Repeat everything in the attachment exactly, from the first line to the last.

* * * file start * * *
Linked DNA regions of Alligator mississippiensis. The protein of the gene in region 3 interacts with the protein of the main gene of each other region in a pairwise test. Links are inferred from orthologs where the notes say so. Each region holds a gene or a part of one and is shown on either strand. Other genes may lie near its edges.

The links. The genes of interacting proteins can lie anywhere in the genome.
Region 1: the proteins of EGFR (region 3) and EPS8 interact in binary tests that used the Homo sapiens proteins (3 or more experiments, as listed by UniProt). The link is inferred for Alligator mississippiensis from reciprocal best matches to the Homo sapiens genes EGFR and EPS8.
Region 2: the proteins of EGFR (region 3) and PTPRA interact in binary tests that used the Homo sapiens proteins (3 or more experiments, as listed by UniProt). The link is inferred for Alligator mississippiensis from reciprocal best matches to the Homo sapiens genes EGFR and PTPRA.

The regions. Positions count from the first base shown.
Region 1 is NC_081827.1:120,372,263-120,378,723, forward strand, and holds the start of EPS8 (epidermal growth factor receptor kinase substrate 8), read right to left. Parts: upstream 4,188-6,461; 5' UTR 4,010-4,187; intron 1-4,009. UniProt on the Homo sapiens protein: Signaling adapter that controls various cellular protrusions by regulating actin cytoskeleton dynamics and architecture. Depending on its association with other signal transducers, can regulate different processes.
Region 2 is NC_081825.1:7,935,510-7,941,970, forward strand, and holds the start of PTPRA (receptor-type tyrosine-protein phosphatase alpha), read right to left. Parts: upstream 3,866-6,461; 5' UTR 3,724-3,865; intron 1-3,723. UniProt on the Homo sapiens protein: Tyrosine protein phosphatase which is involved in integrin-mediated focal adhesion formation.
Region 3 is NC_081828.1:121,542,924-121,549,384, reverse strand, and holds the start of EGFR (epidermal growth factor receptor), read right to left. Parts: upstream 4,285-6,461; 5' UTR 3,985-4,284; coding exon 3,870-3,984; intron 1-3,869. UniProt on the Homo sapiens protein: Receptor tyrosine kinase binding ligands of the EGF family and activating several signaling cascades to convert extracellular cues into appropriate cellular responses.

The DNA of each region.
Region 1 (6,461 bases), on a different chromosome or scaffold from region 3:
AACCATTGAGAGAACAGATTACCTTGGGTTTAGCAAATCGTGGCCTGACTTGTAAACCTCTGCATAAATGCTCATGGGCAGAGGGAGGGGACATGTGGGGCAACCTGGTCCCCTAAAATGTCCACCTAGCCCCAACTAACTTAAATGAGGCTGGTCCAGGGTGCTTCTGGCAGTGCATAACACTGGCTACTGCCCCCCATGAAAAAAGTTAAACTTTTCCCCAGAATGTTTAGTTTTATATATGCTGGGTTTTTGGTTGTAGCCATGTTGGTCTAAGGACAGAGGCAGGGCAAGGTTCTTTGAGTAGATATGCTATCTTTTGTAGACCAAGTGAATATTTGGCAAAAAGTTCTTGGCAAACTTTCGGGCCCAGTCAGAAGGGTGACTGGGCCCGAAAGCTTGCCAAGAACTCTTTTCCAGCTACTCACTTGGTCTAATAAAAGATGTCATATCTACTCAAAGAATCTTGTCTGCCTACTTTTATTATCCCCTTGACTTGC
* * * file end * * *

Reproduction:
Linked DNA regions of Alligator mississippiensis. The protein of the gene in region 3 interacts with the protein of the main gene of each other region in a pairwise test. Links are inferred from orthologs where the notes say so. Each region holds a gene or a part of one and is shown on either strand. Other genes may lie near its edges.

The links. The genes of interacting proteins can lie anywhere in the genome.
Region 1: the proteins of EGFR (region 3) and EPS8 interact in binary tests that used the Homo sapiens proteins (3 or more experiments, as listed by UniProt). The link is inferred for Alligator mississippiensis from reciprocal best matches to the Homo sapiens genes EGFR and EPS8.
Region 2: the proteins of EGFR (region 3) and PTPRA interact in binary tests that used the Homo sapiens proteins (3 or more experiments, as listed by UniProt). The link is inferred for Alligator mississippiensis from reciprocal best matches to the Homo sapiens genes EGFR and PTPRA.

The regions. Positions count from the first base shown.
Region 1 is NC_081827.1:120,372,263-120,378,723, forward strand, and holds the start of EPS8 (epidermal growth factor receptor kinase substrate 8), read right to left. Parts: upstream 4,188-6,461; 5' UTR 4,010-4,187; intron 1-4,009. UniProt on the Homo sapiens protein: Signaling adapter that controls various cellular protrusions by regulating actin cytoskeleton dynamics and architecture. Depending on its association with other signal transducers, can regulate different processes.
Region 2 is NC_081825.1:7,935,510-7,941,970, forward strand, and holds the start of PTPRA (receptor-type tyrosine-protein phosphatase alpha), read right to left. Parts: upstream 3,866-6,461; 5' UTR 3,724-3,865; intron 1-3,723. UniProt on the Homo sapiens protein: Tyrosine protein phosphatase which is involved in integrin-mediated focal adhesion formation.
Region 3 is NC_081828.1:121,542,924-121,549,384, reverse strand, and holds the start of EGFR (epidermal growth factor receptor), read right to left. Parts: upstream 4,285-6,461; 5' UTR 3,985-4,284; coding exon 3,870-3,984; intron 1-3,869. UniProt on the Homo sapiens protein: Receptor tyrosine kinase binding ligands of the EGF family and activating several signaling cascades to convert extracellular cues into appropriate cellular responses.

The DNA of each region.
Region 1 (6,461 bases), on a different chromosome or scaffold from region 3:
AACCATTGAGAGAACAGATTACCTTGGGTTTAGCAAATCGTGGCCTGACTTGTAAACCTCTGCATAAATGCTCATGGGCAGAGGGAGGGGACATGTGGGGCAACCTGGTCCCCTAAAATGTCCACCTAGCCCCAACTAACTTAAATGAGGCTGGTCCAGGGTGCTTCTGGCAGTGCATAACACTGGCTACTGCCCCCCATGAAAAAAGTTAAACTTTTCCCCAGAATGTTTAGTTTTATATATGCTGGGTTTTTGGTTGTAGCCATGTTGGTCTAAGGACAGAGGCAGGGCAAGGTTCTTTGAGTAGATATGCTATCTTTTGTAGACCAAGTGAATATTTGGCAAAAAGTTCTTGGCAAACTTTCGGGCCCAGTCAGAAGGGTGACTGGGCCCGAAAGCTTGCCAAGAACTCTTTTCCAGCTACTCACTTGGTCTAATAAAAGATGTCATATCTACTCAAAGAATCTTGTCTGCCTACTTTTATTATCCCCTTGACTTGC